Search Images Maps Play YouTube News Gmail Drive More »
Sign in
Screen reader users: click this link for accessible mode. Accessible mode has the same essential features but works better with your reader.

Patents

  1. Advanced Patent Search
Publication numberUS4955132 A
Publication typeGrant
Application numberUS 07/271,256
Publication dateSep 11, 1990
Filing dateNov 15, 1988
Priority dateNov 16, 1987
Fee statusPaid
Publication number07271256, 271256, US 4955132 A, US 4955132A, US-A-4955132, US4955132 A, US4955132A
InventorsKazuhito Ozawa
Original AssigneeSharp Kabushiki Kaisha
Export CitationBiBTeX, EndNote, RefMan
External Links: USPTO, USPTO Assignment, Espacenet
Method for mounting a semiconductor chip
US 4955132 A
Abstract
A method for mounting a semiconductor chip on a circuit board is provided that comprises forming a wiring pattern, which is to be connected with electrodes of the semiconductor chip, on the circuit board; attaching an insulating film, which has at least one hole that fits the shape of the electrodes of the semiconductor chip, to the top of the wiring pattern and the exposed portion of the circuit board; filling the hole formed in the insulating film with a conductor; and placing the semiconductor chip on the insulating film, so that the electrodes of the semiconductor chip are connected electrically with the wiring pattern on the circuit board through the conductor.
Images(3)
Previous page
Next page
Claims(8)
What is claimed is:
1. A method for mounting a semiconductor chip on a circuit board, which comprises:
forming a wiring pattern, which is to be connected with electrodes of the semiconductor chip, on the circuit board;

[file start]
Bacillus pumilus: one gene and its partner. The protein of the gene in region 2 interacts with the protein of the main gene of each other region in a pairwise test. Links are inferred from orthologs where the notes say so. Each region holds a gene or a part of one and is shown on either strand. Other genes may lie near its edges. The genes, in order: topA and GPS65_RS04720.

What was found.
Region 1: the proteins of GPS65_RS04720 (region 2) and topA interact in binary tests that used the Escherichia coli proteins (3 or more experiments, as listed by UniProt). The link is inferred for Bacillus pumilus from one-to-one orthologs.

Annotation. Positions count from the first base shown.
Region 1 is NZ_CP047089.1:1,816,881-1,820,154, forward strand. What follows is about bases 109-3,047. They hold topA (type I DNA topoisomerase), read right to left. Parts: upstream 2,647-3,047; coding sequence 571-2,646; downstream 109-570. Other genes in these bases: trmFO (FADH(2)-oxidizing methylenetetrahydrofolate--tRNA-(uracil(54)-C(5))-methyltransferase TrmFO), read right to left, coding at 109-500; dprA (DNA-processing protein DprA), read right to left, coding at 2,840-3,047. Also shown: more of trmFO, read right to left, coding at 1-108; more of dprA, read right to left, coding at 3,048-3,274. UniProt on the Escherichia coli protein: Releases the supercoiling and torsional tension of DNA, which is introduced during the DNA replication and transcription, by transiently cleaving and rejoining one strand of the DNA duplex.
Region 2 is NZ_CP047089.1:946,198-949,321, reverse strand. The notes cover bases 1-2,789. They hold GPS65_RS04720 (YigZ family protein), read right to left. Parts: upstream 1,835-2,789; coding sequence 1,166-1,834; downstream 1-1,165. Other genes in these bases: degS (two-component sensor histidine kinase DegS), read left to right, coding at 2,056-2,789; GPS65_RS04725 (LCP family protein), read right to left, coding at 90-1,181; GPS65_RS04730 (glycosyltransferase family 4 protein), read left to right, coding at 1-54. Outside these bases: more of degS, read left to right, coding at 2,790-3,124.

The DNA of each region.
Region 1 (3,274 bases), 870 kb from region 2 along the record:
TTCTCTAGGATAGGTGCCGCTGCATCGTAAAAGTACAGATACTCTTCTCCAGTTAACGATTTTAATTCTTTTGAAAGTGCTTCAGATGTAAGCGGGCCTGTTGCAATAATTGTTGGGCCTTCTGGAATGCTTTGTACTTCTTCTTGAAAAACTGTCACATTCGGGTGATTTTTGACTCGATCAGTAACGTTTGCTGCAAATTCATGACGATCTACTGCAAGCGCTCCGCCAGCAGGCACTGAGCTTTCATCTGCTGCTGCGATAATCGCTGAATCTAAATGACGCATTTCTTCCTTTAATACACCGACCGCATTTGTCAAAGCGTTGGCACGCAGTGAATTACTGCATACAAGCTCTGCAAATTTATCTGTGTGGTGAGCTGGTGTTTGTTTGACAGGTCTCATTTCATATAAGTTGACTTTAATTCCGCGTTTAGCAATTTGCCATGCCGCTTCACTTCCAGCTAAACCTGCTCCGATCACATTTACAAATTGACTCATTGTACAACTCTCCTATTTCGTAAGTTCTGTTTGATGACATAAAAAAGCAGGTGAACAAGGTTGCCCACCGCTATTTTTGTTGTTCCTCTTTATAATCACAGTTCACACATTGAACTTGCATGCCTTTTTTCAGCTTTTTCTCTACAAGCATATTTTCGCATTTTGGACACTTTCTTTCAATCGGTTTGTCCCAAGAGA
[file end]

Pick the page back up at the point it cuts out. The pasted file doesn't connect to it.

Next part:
attaching an insulating film, which has at least one hole that fits the shape of said electrodes of the semiconductor chip, to the top of said wiring pattern and the exposed portion of said circuit board;
filling said hole formed in said insulating film with a conductor; and
placing said semiconductor chip on said insulating film and connecting electrodes of the semiconductor chip electrically with said wiring pattern on the circuit board through said conductor by use of a conductive adhesive agent.
2. A method for mounting a semiconductor chip on a circuit board according to claim 1, wherein said insulating film has a film surface area that is the same as or larger than the chip surface area of said semiconductor chip.
3. A method for mounting a semiconductor chip on a circuit board according to claim 1, wherein said wiring pattern is made of metal foil.
4. A method for mounting a semiconductor ship on a circuit board according to claim 3, wherein said conductor is formed with conductive ink.
5. A method for mounting a semiconductor chip on a circuit board according to claim 3, wherein said insulating film is attached to the surface of said wiring pattern and the exposed portion of said circuit board by use of an adhesive agent.